Tuesday, September 16, 2008

TUNE IN: 'Fringe' (Tuesdays, 9 p.m.; Fox)

Note: During the course of the next few weeks, as more new shows begin to premiere, I will be making my picks for the shows that will be most worthy of your time. "Fringe" is my first pick of the young television season.

Tonight's second episode of FOX's new hit, "Fringe," was intense, filled with cheesy and awkward dialogue and at the same time, extremely entertaining television.

Yes, the J.J. Abrams hourlong drama thriller is still working out its kinks. And yes, some of the characters' (and actors') chemistry aren't meshing just yet. But the implausibility of its fringe science-driven cases and capabilities are what sustains "Fringe" as one of the fall season's best new hits.

It doesn't matter that we still can't meld two people's thoughts into a coherent dream-like state. Who cares if it's impossible for a fetus to age rapidly in the womb to the point where after just an hour, it kills its mother (via combustion in the womb) and grows into a full-fledged adult. Nope, none of that really matters. All that really matters is that the characters in the world Abrams has created, along with "Transformers'" writers Roberto Orci and Alex Kurtzman, believe that all that is possible - and they do, rather intensely.

Newcomer Anna Torv (Olivia Dunham) isn't the typical leading lady. She still lacks a demand for attention, something former "Alias" star Jennifer Garner consistently upheld during her tenure on her five-year run on the ABC spy thriller (also helmed by Abrams). But, with a new show, comes time and with time, Torv will learn to show Olivia's emotions with grace and fight with dignity and integrity.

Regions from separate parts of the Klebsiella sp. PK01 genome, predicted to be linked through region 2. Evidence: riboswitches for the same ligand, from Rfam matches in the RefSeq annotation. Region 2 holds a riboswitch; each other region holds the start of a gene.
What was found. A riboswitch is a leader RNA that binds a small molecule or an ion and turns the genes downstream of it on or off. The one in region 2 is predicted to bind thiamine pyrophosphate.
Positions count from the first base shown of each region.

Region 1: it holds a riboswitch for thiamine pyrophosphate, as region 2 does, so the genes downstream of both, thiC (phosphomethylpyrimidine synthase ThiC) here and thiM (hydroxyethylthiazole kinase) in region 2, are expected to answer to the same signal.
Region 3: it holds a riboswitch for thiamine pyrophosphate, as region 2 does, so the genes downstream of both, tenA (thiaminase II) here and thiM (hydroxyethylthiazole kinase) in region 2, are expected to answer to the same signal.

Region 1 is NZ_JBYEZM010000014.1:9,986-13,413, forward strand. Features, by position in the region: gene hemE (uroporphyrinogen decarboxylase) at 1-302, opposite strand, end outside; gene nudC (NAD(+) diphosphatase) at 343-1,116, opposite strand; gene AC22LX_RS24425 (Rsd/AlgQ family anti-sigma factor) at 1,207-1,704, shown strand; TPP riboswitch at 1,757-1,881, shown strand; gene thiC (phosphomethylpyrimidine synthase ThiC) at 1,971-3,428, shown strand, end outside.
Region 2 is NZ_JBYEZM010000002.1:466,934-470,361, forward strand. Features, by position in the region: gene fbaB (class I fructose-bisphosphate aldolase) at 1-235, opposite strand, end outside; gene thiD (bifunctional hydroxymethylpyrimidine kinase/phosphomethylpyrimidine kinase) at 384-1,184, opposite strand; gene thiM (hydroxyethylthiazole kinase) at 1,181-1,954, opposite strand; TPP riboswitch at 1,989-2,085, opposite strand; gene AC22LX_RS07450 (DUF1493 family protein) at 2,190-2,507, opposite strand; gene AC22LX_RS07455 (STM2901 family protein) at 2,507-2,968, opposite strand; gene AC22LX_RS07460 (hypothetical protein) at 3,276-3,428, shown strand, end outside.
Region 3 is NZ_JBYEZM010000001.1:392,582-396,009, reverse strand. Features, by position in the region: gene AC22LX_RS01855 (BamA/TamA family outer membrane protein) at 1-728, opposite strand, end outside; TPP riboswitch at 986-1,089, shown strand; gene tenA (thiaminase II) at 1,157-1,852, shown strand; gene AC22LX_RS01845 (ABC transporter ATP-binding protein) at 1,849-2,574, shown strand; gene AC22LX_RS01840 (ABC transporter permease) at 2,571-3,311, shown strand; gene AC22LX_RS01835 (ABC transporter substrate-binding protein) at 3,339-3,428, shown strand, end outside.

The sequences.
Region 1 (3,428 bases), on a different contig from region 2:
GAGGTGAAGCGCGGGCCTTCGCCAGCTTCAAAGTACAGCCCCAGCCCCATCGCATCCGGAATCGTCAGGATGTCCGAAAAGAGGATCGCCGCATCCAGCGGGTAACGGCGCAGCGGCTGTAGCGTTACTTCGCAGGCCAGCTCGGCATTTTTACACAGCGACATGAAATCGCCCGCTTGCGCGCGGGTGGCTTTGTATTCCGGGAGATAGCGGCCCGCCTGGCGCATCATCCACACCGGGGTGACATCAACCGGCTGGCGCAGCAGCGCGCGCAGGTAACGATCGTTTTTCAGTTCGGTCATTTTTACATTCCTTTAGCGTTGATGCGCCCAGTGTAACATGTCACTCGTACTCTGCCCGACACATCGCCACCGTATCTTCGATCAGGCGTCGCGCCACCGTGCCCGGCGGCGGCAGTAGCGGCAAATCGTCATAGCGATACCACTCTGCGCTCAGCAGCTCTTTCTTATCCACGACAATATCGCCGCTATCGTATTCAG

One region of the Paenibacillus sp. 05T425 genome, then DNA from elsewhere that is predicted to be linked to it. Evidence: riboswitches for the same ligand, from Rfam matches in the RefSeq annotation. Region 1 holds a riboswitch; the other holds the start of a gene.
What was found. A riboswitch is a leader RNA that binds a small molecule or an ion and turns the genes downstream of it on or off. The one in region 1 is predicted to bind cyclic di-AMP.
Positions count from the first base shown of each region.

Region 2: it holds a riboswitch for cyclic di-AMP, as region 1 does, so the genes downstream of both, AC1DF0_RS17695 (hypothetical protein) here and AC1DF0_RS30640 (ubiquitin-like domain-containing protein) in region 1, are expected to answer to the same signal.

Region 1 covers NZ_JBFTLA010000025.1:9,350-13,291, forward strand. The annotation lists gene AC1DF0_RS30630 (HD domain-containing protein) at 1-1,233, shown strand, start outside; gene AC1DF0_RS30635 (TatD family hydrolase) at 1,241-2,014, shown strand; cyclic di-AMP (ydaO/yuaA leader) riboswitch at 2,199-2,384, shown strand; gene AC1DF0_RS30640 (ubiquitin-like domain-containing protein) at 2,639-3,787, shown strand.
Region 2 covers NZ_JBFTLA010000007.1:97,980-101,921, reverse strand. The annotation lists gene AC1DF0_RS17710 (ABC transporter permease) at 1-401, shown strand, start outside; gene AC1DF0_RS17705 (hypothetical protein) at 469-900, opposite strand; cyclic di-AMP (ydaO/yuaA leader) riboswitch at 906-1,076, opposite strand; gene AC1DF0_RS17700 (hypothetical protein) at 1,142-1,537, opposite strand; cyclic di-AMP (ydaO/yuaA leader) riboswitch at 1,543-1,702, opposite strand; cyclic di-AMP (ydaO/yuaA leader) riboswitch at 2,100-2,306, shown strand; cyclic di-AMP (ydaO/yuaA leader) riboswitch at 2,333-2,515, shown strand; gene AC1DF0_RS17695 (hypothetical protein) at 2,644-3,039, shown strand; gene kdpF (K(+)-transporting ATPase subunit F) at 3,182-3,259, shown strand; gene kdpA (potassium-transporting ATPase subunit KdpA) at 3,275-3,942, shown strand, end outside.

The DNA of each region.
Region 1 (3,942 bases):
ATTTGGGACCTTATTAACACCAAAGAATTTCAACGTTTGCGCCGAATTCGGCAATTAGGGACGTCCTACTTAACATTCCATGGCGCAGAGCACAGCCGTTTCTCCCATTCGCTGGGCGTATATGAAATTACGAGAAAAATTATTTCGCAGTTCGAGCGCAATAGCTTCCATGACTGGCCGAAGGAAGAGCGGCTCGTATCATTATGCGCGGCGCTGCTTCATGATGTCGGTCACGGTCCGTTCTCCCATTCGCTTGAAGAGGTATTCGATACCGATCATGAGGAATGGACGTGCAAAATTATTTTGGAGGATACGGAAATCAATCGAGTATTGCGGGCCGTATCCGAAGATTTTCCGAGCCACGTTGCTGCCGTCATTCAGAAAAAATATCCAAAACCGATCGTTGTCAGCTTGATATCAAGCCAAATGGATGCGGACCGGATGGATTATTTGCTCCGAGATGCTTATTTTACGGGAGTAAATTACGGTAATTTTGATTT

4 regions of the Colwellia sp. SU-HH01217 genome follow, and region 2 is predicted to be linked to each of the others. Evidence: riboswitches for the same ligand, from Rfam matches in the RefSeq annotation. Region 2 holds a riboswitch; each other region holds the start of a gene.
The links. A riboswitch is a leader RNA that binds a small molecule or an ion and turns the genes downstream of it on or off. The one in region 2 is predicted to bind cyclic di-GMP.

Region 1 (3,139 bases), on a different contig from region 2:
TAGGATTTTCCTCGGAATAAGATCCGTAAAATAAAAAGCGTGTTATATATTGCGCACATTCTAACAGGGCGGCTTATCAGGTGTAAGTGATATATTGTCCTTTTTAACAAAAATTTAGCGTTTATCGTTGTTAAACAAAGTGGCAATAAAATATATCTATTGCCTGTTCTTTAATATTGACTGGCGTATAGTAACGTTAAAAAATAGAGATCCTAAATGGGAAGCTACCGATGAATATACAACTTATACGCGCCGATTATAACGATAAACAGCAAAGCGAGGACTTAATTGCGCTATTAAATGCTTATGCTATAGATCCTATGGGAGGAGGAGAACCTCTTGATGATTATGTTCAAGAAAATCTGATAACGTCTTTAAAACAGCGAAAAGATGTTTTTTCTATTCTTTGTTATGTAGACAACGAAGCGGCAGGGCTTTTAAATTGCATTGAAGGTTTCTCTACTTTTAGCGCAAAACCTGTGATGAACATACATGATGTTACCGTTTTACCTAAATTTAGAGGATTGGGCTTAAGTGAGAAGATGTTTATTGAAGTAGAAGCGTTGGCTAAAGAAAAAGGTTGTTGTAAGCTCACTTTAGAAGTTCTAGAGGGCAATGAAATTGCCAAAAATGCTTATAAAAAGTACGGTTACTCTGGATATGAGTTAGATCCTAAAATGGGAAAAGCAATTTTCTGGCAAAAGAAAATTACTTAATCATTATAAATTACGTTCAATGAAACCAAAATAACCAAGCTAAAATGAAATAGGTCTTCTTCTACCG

"Dawson's Creek" alumnus Joshua Jackson, however, is the show's comedic relief and often blurts out what us, the viewers, are thinking, reacting or seeing onscreen. Was he the best choice for the role as Peter Bishop? Maybe not, but Jackson injects a sense of realness and cynicism that balances out the absurdities in the cases and supposed fringe science techniques that his institutionalized father, Dr. Walter Bishop, perfected. (Also, Jackson's lines are perhaps one of the weakest aspects of the show, but in tonight's episode, he did use the unforgettable phrase "man baby" twice!)

So is "Fringe" the most accurate show on television? Probably not. But it's intriguing storylines keep evolving into something much more complicated than before; there are layers upon layers of kept secrets, unknown mysteries and dangerous truths - a recipe for another entertaining J.J. Abrams show.

FOX's "Fringe" airs Tuesday nights right after "House" at 9 p.m.

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